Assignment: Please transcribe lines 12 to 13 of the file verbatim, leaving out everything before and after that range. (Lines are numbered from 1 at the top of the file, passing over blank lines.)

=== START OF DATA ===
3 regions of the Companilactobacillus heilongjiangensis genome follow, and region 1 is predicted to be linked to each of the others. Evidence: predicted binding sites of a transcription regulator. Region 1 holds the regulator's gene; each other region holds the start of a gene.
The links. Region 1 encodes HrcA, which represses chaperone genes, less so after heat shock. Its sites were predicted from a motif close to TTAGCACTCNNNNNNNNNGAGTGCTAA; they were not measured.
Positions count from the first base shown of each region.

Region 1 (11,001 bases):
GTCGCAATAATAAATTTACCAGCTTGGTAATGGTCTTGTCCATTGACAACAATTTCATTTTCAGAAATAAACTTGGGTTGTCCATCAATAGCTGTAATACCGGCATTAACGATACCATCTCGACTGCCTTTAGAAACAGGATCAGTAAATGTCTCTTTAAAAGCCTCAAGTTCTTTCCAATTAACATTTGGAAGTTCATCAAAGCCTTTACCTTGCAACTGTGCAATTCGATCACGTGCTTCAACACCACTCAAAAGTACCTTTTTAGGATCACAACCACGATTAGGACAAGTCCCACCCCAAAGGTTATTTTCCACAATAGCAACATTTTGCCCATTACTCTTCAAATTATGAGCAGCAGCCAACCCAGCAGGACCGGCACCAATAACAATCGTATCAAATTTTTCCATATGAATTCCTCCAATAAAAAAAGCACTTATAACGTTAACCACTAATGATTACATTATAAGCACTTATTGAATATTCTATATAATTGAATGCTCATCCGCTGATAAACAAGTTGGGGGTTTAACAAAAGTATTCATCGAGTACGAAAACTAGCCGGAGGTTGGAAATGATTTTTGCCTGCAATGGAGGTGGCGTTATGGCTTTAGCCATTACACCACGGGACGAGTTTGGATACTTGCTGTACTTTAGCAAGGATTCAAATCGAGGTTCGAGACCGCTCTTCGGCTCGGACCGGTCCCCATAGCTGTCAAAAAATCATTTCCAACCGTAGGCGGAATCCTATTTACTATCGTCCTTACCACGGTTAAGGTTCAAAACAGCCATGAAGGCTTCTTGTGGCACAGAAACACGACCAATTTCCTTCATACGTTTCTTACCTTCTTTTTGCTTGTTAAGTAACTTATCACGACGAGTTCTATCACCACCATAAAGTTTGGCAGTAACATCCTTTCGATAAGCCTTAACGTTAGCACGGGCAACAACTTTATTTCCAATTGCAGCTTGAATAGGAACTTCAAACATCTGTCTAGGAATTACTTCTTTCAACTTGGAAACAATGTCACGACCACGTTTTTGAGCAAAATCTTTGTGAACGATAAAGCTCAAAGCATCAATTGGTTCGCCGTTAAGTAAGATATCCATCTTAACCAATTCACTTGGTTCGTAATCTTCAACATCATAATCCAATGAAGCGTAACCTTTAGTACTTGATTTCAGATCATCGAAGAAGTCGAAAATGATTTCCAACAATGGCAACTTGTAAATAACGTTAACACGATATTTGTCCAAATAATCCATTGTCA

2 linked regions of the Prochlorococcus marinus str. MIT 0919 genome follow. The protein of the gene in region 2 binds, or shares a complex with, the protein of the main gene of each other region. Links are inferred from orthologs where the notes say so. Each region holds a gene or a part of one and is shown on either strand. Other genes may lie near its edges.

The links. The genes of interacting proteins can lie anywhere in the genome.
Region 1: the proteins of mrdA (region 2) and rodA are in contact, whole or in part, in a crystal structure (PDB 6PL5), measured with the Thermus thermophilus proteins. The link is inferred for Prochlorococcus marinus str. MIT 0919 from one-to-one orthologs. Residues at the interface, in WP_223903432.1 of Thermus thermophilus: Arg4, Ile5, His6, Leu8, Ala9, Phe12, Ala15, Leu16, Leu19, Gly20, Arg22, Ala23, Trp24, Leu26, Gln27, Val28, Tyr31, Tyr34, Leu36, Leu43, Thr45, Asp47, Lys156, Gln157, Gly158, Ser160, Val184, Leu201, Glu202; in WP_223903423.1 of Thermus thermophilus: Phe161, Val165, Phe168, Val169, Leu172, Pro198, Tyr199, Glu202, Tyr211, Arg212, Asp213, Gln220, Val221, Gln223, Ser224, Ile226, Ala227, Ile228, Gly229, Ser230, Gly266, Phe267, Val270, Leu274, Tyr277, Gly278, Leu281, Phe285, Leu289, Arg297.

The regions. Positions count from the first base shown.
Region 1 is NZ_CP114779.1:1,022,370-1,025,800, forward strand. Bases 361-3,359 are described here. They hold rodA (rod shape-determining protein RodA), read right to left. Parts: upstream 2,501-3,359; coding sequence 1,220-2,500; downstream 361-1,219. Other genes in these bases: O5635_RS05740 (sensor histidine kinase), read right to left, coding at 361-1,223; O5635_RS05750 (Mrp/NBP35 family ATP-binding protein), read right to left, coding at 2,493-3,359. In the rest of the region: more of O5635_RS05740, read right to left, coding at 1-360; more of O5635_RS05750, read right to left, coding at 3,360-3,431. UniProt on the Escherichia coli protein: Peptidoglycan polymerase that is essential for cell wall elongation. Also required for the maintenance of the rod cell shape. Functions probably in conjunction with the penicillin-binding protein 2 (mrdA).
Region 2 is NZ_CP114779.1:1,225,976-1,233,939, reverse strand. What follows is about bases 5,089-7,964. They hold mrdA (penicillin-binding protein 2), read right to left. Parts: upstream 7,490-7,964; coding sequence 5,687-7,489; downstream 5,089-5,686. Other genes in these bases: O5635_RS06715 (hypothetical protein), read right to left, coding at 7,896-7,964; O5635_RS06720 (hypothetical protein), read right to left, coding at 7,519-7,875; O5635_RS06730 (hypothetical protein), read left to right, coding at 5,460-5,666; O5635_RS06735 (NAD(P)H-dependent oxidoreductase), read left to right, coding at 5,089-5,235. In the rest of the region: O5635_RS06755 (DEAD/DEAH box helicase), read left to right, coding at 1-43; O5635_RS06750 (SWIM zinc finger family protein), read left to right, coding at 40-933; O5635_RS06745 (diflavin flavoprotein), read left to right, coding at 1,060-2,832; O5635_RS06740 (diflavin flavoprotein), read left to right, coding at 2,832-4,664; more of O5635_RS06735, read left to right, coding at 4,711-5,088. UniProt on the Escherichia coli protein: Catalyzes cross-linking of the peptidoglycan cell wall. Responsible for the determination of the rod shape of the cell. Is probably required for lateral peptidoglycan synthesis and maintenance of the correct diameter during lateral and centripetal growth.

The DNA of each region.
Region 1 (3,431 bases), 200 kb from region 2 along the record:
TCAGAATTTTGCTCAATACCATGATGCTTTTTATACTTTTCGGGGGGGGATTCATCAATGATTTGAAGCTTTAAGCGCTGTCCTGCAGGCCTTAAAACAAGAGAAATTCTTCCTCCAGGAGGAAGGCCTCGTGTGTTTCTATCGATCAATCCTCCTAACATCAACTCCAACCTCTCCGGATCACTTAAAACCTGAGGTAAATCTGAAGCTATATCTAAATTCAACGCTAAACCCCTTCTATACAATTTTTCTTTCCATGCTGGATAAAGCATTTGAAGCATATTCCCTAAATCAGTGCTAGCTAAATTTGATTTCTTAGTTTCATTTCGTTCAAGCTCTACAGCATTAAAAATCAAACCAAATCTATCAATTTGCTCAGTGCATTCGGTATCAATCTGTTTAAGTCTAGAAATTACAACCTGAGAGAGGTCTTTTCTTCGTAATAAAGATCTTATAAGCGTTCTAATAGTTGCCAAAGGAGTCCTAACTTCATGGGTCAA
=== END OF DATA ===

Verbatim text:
The DNA of each region.
Region 1 (3,431 bases), 200 kb from region 2 along the record: